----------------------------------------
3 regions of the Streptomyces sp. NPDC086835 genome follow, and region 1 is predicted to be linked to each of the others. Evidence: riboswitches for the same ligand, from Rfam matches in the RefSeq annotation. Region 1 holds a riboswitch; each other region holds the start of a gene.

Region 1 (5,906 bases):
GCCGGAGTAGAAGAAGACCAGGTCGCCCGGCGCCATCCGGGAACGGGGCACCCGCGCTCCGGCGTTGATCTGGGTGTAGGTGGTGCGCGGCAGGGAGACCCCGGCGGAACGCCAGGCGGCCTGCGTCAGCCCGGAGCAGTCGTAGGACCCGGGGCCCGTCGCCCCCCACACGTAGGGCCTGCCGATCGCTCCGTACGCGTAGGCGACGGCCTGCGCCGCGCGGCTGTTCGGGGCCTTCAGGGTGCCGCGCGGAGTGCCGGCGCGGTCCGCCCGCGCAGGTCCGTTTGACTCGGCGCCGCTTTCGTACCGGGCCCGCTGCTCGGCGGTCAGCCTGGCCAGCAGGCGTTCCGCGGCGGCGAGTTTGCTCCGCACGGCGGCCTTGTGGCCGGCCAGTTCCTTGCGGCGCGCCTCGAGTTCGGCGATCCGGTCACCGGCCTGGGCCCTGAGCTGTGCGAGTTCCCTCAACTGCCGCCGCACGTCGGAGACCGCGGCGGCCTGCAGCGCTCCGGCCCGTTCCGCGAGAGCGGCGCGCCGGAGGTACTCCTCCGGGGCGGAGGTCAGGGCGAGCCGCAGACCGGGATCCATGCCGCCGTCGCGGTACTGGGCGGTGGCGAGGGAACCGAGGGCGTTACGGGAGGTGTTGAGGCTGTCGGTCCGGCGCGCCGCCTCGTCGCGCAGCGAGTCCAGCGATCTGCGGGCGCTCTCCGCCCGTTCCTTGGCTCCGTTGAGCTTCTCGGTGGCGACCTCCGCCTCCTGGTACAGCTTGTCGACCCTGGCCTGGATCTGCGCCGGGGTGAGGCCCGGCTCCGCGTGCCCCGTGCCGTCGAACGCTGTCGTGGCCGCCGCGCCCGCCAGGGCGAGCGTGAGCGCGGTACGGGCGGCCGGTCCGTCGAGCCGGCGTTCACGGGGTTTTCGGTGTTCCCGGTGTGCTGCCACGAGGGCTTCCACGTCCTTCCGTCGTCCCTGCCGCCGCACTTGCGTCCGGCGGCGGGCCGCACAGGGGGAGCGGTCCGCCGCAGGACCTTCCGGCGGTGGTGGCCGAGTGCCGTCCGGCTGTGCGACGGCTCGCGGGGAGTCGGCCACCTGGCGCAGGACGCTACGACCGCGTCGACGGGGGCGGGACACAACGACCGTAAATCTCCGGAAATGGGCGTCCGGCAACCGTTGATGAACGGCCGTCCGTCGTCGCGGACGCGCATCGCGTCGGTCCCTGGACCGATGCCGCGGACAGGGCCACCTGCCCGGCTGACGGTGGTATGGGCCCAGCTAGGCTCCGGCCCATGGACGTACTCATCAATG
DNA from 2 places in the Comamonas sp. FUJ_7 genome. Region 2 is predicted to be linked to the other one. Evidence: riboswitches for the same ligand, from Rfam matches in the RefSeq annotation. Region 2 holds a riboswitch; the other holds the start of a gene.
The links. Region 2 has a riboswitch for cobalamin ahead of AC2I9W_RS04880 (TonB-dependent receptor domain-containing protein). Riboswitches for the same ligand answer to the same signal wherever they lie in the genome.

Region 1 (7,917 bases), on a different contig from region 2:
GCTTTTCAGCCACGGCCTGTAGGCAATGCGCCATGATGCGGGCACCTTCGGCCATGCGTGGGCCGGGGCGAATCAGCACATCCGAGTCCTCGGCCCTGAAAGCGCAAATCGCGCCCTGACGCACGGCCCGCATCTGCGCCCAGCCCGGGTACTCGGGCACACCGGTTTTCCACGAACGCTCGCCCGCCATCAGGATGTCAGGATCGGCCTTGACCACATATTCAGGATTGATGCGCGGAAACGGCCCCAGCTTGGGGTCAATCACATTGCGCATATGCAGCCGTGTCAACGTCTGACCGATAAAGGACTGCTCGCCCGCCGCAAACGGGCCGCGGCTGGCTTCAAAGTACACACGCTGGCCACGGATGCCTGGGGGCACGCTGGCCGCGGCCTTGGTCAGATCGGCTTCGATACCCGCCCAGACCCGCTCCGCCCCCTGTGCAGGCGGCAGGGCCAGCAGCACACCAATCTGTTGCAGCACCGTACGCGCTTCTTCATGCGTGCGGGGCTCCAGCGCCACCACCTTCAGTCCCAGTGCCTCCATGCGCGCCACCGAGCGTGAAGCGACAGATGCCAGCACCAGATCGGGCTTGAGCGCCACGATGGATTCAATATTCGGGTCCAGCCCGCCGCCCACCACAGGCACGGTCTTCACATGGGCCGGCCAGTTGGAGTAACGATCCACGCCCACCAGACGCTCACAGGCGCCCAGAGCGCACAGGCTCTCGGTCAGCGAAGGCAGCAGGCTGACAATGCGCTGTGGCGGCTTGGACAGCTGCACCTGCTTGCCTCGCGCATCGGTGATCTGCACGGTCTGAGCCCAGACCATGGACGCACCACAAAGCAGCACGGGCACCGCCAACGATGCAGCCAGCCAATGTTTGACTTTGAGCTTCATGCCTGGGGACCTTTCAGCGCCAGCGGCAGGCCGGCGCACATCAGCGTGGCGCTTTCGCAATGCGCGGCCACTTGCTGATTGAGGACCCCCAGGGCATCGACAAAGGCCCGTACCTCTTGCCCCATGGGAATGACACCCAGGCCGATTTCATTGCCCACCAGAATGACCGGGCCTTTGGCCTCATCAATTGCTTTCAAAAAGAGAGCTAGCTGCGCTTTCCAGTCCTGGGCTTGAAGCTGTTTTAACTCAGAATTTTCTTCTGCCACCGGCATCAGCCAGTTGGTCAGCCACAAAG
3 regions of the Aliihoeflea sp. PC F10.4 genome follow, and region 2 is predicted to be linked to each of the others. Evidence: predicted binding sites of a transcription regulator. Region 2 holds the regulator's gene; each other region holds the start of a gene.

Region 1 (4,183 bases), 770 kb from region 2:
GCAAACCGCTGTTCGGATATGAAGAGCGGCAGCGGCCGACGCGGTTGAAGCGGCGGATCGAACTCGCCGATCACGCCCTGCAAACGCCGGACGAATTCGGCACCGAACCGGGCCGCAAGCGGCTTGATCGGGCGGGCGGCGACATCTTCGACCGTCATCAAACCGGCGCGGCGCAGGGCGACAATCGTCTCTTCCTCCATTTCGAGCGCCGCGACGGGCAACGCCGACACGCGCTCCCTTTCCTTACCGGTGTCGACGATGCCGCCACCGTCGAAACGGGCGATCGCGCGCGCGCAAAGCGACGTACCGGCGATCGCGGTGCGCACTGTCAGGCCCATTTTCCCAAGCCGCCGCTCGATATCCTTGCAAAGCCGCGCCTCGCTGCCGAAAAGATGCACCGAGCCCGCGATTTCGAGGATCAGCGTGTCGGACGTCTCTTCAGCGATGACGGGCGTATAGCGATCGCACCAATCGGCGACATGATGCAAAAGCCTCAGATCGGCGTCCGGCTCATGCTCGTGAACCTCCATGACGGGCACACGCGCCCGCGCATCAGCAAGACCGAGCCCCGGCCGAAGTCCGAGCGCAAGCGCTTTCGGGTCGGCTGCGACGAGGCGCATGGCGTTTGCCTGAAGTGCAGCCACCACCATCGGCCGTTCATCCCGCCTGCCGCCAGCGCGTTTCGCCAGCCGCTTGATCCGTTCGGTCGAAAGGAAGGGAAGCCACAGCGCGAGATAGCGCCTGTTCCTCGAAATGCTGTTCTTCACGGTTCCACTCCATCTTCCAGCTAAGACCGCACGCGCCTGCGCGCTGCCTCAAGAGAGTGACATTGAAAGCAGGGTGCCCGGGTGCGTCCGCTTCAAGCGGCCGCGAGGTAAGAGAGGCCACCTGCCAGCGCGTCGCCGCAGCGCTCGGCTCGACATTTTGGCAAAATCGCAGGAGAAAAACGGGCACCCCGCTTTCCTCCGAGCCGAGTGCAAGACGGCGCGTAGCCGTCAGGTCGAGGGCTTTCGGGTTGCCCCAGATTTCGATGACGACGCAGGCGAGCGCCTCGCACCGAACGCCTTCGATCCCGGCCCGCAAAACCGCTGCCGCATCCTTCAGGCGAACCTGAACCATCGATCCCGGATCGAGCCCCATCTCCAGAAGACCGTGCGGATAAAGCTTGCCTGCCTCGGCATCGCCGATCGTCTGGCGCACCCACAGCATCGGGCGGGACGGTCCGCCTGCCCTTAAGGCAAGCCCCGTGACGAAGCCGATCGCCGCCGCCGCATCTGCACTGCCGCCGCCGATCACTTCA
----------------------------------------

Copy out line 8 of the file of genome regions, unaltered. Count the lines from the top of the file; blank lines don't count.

3 regions of the Aliihoeflea sp. PC F10.4 genome follow, and region 2 is predicted to be linked to each of the others. Evidence: predicted binding sites of a transcription regulator. Region 2 holds the regulator's gene; each other region holds the start of a gene.